In the work of Zdzisław Nitka – a declared expressionist associated with the Wrocław artistic circles – illustrations are a medium equivalent to painting. Referring to the work of Die Brücke artists, he most often uses the woodcut technique, achieving an original form and expression.
Nitka, who studied in the 1980s in Andrzej Basaj’s studio, initially created plaster prints, linocuts, monotypes and lithographs. His early works were kept in the spirit of the works of Paul Klee and showed a fascination with the illustrations of Jerzy Panek. The Wrocław artist also combined drawing and collage, as well as using stencils. These techniques were a preparation for the selection of his fundamental method of graphic expression, the woodcut. The use of the expressive figuration brought him recognition as early as 1987, in the form of an award for the poster for the Belgian Festival de Mons.
Nitka consciously waives workshop perfection. He is inspired by both medieval woodcut and longitudinal woodcut. He also creates his compositions from modular assembled matrix elements, which evokes the tradition of the works of Edvard Munch and German expressionists. Their works – “coarse and convulsive”, intensifying emotions – were characterised by a particular aesthetic of predatory forms, emphasising an individual and impulsive vision. This style is particularly close to the Wrocław artist, although he uses original workshop techniques, adjusting wooden matrices to modern mechanics. Nitka abandoned burins early on, and traded flat blocks of wood into hard, pressed boards. From a low, deep relief, he moved to a simplified, brutalised engraving. Steel chisels were replaced with mechanical chain saws, circular saws and high-speed blades, which facilitated a fast and deep interference in the matrix. His “woodcuts” are created to the shrill clamouring sounds of power tools and in a cloud of wood dust. The hard board, made up of many thin layers of wood, becomes furrowed under the pressure of the saw, breaking up spontaneously, and the chipping and splintering on its surface enriches the main construction lines of the printed images. The artist deliberately emphasises the anti-spatiality of his aggregated flat compositions. Light focuses mainly on white lines that outline and form shapes, while the surrounding colour – most often black – takes on symbolic value. The severity and primitiveness of these graphics brings Nitka closer to the programmatic assumptions of the expressionists: simplified form, light reduced to linear flares and flat spots, co-existing with an archaic way of imaging.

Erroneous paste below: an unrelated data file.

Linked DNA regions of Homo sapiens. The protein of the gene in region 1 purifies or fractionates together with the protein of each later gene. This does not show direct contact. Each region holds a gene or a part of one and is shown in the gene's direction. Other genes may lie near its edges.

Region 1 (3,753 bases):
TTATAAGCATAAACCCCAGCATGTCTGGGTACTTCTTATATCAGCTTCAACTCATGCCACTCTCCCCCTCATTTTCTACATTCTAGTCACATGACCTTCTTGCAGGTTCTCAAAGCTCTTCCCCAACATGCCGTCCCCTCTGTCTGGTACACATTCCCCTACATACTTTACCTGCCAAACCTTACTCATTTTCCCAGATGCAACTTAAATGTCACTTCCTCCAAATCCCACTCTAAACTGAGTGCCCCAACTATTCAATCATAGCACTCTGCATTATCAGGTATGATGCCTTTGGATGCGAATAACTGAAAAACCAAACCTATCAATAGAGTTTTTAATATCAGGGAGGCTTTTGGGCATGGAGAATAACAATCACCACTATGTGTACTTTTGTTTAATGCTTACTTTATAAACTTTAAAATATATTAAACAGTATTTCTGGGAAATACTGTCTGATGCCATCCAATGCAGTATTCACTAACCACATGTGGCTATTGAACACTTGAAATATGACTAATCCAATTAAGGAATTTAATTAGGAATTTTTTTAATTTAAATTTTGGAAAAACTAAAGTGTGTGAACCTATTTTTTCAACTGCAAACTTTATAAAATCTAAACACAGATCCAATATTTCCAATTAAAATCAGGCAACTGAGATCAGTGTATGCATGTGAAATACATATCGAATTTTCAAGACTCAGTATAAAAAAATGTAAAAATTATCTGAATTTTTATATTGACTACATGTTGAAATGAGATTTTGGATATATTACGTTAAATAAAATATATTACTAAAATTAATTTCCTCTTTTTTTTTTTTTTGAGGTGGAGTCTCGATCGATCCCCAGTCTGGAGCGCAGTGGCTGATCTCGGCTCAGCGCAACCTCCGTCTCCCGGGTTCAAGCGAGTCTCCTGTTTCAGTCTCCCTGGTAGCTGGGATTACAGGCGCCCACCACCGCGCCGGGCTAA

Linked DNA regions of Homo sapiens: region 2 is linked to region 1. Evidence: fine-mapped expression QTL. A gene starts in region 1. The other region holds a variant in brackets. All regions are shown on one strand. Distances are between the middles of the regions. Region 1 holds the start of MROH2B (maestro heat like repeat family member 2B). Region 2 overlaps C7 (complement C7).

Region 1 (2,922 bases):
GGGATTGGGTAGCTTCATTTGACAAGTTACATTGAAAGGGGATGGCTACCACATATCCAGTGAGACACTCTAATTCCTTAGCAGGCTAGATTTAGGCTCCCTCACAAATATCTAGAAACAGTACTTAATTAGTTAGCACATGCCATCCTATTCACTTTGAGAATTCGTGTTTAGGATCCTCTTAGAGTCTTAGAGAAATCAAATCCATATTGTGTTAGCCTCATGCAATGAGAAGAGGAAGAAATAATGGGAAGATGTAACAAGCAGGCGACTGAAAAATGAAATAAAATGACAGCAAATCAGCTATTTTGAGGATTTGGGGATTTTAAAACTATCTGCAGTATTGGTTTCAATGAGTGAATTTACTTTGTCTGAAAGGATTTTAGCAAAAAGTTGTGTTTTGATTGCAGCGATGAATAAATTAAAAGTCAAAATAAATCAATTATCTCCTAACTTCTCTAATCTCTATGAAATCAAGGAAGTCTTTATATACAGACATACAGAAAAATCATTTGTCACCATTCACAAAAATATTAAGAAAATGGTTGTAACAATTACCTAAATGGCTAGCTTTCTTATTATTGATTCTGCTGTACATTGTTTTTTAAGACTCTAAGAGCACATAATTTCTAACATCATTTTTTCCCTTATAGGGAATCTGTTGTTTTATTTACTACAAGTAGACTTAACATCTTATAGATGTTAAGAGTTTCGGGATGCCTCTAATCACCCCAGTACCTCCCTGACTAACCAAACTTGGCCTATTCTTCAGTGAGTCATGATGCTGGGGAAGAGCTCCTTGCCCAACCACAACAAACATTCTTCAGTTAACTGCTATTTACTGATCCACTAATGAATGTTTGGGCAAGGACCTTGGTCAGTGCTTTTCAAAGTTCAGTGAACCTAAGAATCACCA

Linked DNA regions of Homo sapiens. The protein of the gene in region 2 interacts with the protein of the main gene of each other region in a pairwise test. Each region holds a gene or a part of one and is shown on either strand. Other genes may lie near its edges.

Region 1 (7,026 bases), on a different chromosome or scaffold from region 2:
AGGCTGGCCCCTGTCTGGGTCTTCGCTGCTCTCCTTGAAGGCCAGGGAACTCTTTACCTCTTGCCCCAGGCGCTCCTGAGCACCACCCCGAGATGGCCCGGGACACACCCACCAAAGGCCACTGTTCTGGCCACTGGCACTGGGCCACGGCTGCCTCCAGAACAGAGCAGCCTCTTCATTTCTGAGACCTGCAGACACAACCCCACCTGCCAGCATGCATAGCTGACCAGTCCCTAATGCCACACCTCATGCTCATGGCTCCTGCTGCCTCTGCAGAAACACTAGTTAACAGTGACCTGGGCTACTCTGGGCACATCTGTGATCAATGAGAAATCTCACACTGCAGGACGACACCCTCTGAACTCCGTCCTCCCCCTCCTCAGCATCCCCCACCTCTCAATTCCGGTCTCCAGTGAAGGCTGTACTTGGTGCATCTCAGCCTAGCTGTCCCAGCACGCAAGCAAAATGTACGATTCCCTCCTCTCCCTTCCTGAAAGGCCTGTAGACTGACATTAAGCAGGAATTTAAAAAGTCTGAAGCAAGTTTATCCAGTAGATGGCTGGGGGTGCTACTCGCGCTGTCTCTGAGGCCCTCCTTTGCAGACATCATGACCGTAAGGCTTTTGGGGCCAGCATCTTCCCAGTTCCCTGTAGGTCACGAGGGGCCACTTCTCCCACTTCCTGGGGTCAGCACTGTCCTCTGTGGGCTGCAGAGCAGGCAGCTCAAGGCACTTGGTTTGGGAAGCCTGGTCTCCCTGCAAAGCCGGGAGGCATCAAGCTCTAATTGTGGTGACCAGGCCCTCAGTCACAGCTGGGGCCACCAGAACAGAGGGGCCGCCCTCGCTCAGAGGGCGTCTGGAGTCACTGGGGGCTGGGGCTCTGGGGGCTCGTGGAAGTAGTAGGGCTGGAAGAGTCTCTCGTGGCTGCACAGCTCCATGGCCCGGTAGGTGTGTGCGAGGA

Nitka can use the “carved” matrices many times, and carefully stores them for years. The artist makes prints on coloured backgrounds of the large-format projects (including Always suffering (Zawsze cierpiący), 1999) or those more intimate (including Murderer (Morderca), 2011; Kirchner, 2012). An interesting colouristic series are the 1998-2000 Wolves – compositions limited to one symbol, the silhouette of an animal, which the artist modified with black, green broken with brown, shades of rust or yellow and blue. Other notable works are multi-coloured versions of The Eagle and the Man Clearcutting the Forest (Orzeł i człowiek karczujący las) (1999), Death in the Workshop (Śmierć w pracowni) (2005) and The Lap of Bathsheba (Łono Batszeby) (2015).
The culmination of Nitka’s experience as an illustrator occurred in woodcuts that can be described as Munch-like. They are his most interesting works, and at the same time the best in terms of technique. The Norwegian artist’s work was the most important point of reference for Nitka, as evidenced, among others, by the graphic recall of Munch’s Self-Portrait with Skeleton Arm (1895) in Nitka’s The Head of E. Munch (Głowa E. Muncha) (2003). Among other works inspired by Munch’s works are also Death and the Maiden (1998), Death in the Workshop (2005), Irony (2010) and Inger with a Dog (2011) – a composition that recalls the figure of the Norwegian painter’s sister. In the group of dark, symbolic works, the viewer’s attention is caught by Marta (2006) – a woodcut portrait of the Wrocław artist’s daughter.
The aftermath of Nitka’s graphical work are large paintings made on wooden backgrounds with a carved drawing and covered – in a painterly fashion – with thick paint (David and Bathsheba, 2015). Like many of his expressionist predecessors, Nitka is also trying his strength in fully-realised woodcarving projects. The Golem (2015) presented in the exhibition refers to Gustav Meyernik’s text, but is also a simplified sculptural-painting totem in the spirit of the works of Karel Appel and Georg Baselitz – a neo-expressionist particularly valued by the Wrocław artist.